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Ebix Singapore v. Educomp: No scope for withdrawal of plans, rules Supreme Court

Pratice Area

A Division bench of the Hon’ble Supreme Court of India (SC), comprising of Dr. Justice DY Chandrachud and Mr. Justice MR Shah, in their order dated 13.09.2021 in Ebix Singapore Private Limited v. Committee of Creditors of Educomp Solutions Limited & Anr., held:

  • NCLT (as Adjudicating Authority) cannot exercise its residual powers under Insolvency and Bankruptcy Code, 2016 (“IBC”) to create procedural remedies which have substantive outcomes on the process of insolvency. Enabling withdrawals or modifications of the resolution plan at the behest of the successful resolution applicant, once it has been submitted to the Adjudicating Authority after due compliance with the procedural requirements and timelines, would create another tier of negotiations which is wholly unregulated by the statute. 
  • In view of the absence of any specific provision in IBC or the regulations referring to a CoC-approved resolution plan as a contract and the lack of clarity in the BLRC report regarding the nature of such a resolution plan, CoC-approved resolution plans cannot be governed by the Contract Act and common law principles governing contracts. 
  • CoC-approved resolution plans are a function and product of IBC’s mechanisms; hence, their validity, nature and enforceability are regulated by the procedure laid down under the IBC, and not the Contract Act. A resolution plan is also different from a traditional contract because the former even binds those who have not consented to it, irrespective of whether they are privy to the contract. Enabling resolution applicants to seek remedies that are not specified by the IBC, by seeking recourse to the Contract Act, would be antithetical to the IBC’s insolvency regime.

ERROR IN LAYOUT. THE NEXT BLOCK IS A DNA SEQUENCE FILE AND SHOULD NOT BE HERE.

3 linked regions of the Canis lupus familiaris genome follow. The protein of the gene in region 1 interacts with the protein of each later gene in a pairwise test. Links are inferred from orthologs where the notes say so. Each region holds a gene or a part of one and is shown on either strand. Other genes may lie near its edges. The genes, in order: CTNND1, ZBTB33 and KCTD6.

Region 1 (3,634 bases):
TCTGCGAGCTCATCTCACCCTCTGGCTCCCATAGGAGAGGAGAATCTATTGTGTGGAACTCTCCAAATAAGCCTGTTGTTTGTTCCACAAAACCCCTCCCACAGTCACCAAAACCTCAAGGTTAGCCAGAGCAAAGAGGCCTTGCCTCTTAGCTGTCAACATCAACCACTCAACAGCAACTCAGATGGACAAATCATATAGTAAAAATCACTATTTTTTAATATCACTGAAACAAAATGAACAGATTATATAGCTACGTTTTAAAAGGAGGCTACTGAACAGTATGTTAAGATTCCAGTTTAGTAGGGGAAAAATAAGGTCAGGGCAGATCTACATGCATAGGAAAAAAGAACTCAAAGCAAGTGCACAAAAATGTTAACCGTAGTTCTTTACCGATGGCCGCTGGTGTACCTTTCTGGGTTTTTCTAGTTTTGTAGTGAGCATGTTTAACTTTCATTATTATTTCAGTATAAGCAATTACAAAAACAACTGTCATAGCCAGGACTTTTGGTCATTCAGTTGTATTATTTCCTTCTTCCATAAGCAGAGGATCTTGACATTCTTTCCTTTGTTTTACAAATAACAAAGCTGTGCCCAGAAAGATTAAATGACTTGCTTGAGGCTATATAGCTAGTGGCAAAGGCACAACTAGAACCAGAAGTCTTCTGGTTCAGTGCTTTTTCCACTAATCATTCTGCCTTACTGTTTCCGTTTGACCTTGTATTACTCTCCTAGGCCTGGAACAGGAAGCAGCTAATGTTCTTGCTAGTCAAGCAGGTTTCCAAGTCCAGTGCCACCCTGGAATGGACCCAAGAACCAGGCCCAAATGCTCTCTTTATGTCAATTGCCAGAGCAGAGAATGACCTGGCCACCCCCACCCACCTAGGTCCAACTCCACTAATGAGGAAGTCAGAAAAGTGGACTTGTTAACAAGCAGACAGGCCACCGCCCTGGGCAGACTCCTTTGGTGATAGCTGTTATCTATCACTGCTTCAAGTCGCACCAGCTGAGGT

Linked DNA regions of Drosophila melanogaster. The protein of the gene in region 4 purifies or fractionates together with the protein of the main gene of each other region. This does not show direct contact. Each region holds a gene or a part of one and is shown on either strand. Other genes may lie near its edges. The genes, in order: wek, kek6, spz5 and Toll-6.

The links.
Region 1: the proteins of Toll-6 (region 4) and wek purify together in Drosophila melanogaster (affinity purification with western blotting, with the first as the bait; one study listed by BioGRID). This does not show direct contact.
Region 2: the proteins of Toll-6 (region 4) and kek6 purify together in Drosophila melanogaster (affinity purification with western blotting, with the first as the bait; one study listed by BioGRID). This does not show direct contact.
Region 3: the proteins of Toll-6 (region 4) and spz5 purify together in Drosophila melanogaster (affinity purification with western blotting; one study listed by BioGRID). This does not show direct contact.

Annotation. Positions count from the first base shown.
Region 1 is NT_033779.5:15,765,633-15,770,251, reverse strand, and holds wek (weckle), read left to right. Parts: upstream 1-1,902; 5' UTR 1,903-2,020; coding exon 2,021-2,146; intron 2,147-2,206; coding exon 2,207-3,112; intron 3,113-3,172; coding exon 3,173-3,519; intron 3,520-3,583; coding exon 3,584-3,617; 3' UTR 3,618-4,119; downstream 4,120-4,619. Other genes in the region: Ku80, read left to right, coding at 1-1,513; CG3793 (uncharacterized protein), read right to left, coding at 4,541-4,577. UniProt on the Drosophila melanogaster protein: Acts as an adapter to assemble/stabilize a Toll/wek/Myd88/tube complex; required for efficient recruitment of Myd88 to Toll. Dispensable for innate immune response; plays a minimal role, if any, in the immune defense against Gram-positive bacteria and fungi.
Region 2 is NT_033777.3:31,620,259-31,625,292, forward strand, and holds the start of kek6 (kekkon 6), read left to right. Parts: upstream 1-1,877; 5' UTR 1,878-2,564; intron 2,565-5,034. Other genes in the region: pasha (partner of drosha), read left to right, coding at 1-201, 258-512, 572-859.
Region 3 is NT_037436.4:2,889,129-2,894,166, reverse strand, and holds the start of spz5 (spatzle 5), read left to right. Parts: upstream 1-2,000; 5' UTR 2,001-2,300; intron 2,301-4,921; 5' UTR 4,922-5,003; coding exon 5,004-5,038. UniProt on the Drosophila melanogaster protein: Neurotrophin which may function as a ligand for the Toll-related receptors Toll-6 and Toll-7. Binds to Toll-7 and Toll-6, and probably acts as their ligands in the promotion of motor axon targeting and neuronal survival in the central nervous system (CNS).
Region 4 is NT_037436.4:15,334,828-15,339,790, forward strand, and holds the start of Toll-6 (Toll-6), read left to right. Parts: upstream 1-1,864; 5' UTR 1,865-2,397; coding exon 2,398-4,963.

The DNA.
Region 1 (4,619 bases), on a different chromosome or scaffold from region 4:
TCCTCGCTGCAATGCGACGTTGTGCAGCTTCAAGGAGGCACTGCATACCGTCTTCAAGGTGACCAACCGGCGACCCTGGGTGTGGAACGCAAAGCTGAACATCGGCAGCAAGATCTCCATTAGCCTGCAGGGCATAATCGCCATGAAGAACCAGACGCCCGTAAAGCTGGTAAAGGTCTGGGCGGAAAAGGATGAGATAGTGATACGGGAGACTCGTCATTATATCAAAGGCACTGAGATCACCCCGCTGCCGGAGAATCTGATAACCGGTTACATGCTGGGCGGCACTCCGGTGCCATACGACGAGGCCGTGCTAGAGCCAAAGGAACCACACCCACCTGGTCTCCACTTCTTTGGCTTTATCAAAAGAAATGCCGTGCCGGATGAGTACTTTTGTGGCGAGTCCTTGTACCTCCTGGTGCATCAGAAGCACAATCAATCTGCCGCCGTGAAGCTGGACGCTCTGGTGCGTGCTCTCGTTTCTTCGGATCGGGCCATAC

• The Adjudicating Authority is not permitted to, in the absence of a clear legislative provision, direct an unwilling CoC to re-negotiate a submitted resolution plan or agree to its withdrawal, at the behest of the resolution applicant. Further, the absence of any exit routes under IBC for a successful resolution applicant is indicative of the prohibition of any attempts at withdrawal.
  • The language of Section 31(1) of IBC cannot be construed to mean that a resolution plan is indeterminate or open to withdrawal/modification, until it is approved by the Adjudicating Authority.
  • NCLTs and the NCLAT should endeavor, on a best effort basis, to strictly adhere to the timelines stipulated under the IBC and clear pending resolution plans forthwith. The 330 days outer limit for completion of corporate insolvency resolution process under Section 12(3) of the IBC, can be extended only in exceptional circumstances. 


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